Among them is the head educational advisor of a French high school, who signed up with a view to raising her pupils’ awareness about microcredit. The idea starts taking shape and, fast forward to 2011, Florence de Maupeou is in charge of Babyloan’s institutional relations. She is in charge of designing an educational kit to be used by teachers of secondary education level.


What is the aim of the association?

The aim is to provide materials to teach the principles of Sustainable Development, and to inspire the pupils to take action themselves. The “Ma Classe Solidaire” kit was released in September 2011 with the support of the French Development Agency and the MAIF (a mutual insurance association).

In July 2012 an association of general interest is established under the name Babyloan Networks, headed up by Florence, whose aim is now to take the educational kit further, to enhance it and give it a wider reach. The team quickly doubles in size after the arrival of Fanny Plançon who speaks in front of the pupils and assists the teachers throughout the year.

The kit is designed as a tool box: it is divided into a three-part-"know-experience-act" sequence, enabling the teacher to cover not just the theory of solidarity but real actions, while still in the classroom! It covers subjects such as global issues, the social economy, microfinance, etc.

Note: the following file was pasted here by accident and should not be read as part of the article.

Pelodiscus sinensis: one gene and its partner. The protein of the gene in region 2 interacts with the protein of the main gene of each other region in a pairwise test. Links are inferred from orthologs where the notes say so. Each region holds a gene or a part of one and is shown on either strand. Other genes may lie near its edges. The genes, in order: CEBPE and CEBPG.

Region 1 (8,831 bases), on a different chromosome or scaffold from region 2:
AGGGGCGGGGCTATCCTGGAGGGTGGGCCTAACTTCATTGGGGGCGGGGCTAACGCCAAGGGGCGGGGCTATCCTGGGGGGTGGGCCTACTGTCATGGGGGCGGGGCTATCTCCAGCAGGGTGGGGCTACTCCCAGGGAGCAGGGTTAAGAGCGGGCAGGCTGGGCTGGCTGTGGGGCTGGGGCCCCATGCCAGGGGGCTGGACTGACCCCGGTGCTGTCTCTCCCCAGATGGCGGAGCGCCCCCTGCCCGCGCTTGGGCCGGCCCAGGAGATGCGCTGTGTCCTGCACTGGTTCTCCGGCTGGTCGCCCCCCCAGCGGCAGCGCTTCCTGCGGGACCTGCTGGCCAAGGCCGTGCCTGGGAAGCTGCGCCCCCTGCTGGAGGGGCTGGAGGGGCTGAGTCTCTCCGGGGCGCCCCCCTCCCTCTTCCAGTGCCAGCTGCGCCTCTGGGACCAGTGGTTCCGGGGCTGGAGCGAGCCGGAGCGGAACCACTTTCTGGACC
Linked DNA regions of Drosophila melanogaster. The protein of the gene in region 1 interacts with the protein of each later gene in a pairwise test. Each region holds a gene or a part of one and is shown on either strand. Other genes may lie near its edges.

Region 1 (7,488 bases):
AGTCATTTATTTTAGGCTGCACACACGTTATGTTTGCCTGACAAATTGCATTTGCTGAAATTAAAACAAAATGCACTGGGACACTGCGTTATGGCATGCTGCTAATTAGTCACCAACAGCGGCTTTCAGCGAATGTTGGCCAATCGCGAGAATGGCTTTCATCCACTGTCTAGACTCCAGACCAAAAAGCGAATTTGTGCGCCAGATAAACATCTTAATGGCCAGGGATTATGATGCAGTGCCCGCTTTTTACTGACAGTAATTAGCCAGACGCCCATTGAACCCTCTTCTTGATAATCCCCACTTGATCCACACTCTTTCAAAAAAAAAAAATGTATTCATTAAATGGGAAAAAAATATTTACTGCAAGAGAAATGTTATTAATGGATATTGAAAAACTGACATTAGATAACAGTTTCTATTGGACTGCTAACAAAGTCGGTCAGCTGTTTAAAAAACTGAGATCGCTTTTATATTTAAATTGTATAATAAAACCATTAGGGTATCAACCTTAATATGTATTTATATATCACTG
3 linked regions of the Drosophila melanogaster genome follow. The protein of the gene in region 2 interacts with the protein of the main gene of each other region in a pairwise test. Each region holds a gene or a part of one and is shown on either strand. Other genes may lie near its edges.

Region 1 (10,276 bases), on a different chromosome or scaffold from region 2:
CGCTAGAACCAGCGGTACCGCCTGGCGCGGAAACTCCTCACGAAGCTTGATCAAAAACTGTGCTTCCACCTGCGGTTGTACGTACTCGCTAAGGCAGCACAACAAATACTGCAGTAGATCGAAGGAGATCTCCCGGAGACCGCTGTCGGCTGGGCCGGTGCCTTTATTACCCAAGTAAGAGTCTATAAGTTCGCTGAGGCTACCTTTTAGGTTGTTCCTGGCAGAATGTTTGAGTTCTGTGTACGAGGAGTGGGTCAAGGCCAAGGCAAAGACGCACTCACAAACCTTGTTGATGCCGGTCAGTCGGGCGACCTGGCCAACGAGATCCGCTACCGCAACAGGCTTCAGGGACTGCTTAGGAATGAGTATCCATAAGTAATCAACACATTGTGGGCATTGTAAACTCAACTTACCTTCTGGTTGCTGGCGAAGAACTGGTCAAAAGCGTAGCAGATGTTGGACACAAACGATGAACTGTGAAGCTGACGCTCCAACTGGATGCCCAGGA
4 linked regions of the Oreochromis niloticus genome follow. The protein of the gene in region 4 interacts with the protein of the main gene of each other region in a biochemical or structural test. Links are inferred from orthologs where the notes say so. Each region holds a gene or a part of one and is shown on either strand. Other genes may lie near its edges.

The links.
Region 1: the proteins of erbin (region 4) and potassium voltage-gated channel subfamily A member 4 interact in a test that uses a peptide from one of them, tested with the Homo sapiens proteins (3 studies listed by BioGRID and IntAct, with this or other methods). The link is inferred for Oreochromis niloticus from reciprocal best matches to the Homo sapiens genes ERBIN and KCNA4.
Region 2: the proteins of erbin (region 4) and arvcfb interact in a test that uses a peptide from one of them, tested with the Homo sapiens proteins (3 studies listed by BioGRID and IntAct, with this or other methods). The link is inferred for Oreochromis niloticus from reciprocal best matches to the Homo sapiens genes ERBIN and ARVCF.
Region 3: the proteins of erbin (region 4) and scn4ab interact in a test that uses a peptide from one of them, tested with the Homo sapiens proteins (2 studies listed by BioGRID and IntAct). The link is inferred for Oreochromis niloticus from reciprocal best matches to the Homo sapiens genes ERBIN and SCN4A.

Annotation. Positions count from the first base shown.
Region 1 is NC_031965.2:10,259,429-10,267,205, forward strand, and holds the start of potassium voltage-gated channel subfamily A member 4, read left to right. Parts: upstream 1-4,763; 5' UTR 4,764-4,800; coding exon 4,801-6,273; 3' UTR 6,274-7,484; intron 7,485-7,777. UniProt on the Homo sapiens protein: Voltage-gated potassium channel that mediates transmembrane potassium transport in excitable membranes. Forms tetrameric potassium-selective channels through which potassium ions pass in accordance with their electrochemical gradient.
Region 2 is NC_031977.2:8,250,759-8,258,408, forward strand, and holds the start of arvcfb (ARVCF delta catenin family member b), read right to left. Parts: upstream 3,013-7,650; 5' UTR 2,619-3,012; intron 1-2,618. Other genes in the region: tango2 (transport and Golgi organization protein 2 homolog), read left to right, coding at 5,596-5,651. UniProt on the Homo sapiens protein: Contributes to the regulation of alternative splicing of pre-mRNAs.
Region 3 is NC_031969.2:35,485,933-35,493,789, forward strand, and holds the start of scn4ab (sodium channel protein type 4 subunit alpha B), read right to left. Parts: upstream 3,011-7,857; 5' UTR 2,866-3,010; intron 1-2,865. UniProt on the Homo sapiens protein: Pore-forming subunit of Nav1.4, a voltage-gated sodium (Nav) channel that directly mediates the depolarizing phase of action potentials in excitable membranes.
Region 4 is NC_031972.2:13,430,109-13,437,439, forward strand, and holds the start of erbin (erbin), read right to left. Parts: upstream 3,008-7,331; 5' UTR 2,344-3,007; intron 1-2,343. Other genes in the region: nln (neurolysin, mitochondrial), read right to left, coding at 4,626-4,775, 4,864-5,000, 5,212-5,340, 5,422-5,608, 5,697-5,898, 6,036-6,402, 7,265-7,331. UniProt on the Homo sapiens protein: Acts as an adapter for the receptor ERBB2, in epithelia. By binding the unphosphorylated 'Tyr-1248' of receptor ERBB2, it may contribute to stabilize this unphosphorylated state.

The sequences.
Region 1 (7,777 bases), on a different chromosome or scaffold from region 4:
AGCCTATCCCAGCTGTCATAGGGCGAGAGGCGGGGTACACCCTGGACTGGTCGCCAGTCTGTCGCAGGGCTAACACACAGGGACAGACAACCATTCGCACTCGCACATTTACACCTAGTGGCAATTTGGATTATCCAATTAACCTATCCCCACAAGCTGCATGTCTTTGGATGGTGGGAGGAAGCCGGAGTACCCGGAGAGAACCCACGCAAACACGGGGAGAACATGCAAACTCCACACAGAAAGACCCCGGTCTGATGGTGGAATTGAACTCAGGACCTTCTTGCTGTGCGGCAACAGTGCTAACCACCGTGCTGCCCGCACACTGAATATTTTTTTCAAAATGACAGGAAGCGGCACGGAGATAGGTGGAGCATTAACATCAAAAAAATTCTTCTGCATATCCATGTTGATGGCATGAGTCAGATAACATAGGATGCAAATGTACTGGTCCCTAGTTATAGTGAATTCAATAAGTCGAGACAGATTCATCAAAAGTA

If you think that young people are tomorrow’s central figures and decision-makers, and that informing them about citizenship solidarity is essential, then find out about the project at (only in French).

Focus on Alexandre Dumas high school in Saint-Cloud

For two years Caroline, a history and geography teacher at the Alexandre Dumas high school, has been working with her pupils on their own “Ma Classe Solidaire” projects.

Sustainable Development is part of her curriculum, and is always approached from an environmental point of view, so she has found that the “Ma Classe Solidaire” project offers a refreshingly original perspective.

Last year, after having found out about global issues and microcredit, the pupils all gave €2 out of their own pockets to support the micro-entrepreneur of their choice. This year, the new solidarity project also involves a collection, via a cake sale organised by the pupils. A team of three pupils even chose microcredit to be the subject for an interactive module to be assessed as part of their high school diploma.

This is a wonderful opportunity to be ambassadors for solidarity economy! The pupils from last year were repaid the €2 that they had lent. In the end they chose to leave the money in the pot, in order to support another micro-entrepreneur! “The project has created an atmosphere of solidarity, by developing a sense of class spirit that was non-existent at the start of the project”, Caroline observes.